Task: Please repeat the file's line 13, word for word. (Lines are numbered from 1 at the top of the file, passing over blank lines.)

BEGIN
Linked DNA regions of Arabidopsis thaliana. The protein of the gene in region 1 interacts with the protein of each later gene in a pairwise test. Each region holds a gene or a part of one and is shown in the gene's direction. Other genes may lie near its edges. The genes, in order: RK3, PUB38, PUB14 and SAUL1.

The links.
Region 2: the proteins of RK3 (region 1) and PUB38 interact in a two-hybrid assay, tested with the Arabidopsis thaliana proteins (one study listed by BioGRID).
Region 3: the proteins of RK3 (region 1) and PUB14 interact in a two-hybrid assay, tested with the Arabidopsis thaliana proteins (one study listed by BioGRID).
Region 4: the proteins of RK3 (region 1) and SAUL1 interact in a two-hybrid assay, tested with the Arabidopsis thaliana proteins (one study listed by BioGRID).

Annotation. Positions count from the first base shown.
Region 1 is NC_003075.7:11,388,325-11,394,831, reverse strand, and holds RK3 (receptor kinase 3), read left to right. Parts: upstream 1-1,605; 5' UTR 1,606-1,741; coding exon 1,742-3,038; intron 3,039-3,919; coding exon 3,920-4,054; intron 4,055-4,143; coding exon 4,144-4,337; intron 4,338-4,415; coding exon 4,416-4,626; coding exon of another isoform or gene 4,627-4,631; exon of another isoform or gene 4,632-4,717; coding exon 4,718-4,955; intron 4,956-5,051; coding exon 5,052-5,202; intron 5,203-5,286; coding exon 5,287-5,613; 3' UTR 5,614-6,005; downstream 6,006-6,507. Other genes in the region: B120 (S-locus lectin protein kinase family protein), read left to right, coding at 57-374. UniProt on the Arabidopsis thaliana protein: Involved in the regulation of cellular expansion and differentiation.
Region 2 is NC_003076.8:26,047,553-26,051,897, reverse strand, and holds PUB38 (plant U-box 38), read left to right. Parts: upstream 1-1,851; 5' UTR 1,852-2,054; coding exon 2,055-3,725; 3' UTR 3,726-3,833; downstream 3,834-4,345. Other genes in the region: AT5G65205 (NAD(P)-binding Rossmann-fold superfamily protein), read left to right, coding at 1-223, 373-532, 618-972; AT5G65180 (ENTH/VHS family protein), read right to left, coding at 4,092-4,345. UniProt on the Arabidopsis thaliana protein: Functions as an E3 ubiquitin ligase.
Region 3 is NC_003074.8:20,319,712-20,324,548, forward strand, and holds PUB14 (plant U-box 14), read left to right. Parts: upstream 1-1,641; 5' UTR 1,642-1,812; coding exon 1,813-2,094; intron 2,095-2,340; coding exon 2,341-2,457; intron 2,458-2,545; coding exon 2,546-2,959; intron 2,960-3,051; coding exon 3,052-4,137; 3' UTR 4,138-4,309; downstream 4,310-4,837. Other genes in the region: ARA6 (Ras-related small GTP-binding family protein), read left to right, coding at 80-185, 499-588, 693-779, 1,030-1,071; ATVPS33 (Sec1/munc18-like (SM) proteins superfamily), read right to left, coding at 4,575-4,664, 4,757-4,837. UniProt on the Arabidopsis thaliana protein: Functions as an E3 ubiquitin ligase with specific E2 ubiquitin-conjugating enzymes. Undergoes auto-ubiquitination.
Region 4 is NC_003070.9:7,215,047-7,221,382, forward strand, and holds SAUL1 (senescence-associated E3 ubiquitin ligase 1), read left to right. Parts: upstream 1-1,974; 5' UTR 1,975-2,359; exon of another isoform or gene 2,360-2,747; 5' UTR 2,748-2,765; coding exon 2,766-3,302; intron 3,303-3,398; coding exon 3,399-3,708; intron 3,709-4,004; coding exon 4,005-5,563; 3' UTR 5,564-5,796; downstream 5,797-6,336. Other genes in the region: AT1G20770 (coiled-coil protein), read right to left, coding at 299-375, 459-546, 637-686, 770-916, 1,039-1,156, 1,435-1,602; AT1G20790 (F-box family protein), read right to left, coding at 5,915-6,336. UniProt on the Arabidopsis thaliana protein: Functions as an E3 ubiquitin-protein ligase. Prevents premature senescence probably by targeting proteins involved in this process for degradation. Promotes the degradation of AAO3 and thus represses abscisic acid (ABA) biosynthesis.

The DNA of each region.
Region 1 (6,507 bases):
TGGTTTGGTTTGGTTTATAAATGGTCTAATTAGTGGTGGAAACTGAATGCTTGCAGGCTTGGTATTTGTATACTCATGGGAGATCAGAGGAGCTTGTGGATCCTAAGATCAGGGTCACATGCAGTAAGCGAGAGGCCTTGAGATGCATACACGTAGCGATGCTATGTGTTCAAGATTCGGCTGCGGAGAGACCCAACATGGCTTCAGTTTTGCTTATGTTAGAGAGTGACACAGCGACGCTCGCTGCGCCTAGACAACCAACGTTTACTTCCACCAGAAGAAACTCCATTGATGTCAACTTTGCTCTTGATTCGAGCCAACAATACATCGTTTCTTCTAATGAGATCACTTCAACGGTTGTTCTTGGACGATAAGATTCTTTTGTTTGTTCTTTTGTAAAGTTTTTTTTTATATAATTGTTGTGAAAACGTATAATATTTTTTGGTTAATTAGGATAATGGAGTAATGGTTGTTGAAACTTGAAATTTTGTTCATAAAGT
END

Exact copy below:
TGGTTTGGTTTGGTTTATAAATGGTCTAATTAGTGGTGGAAACTGAATGCTTGCAGGCTTGGTATTTGTATACTCATGGGAGATCAGAGGAGCTTGTGGATCCTAAGATCAGGGTCACATGCAGTAAGCGAGAGGCCTTGAGATGCATACACGTAGCGATGCTATGTGTTCAAGATTCGGCTGCGGAGAGACCCAACATGGCTTCAGTTTTGCTTATGTTAGAGAGTGACACAGCGACGCTCGCTGCGCCTAGACAACCAACGTTTACTTCCACCAGAAGAAACTCCATTGATGTCAACTTTGCTCTTGATTCGAGCCAACAATACATCGTTTCTTCTAATGAGATCACTTCAACGGTTGTTCTTGGACGATAAGATTCTTTTGTTTGTTCTTTTGTAAAGTTTTTTTTTATATAATTGTTGTGAAAACGTATAATATTTTTTGGTTAATTAGGATAATGGAGTAATGGTTGTTGAAACTTGAAATTTTGTTCATAAAGT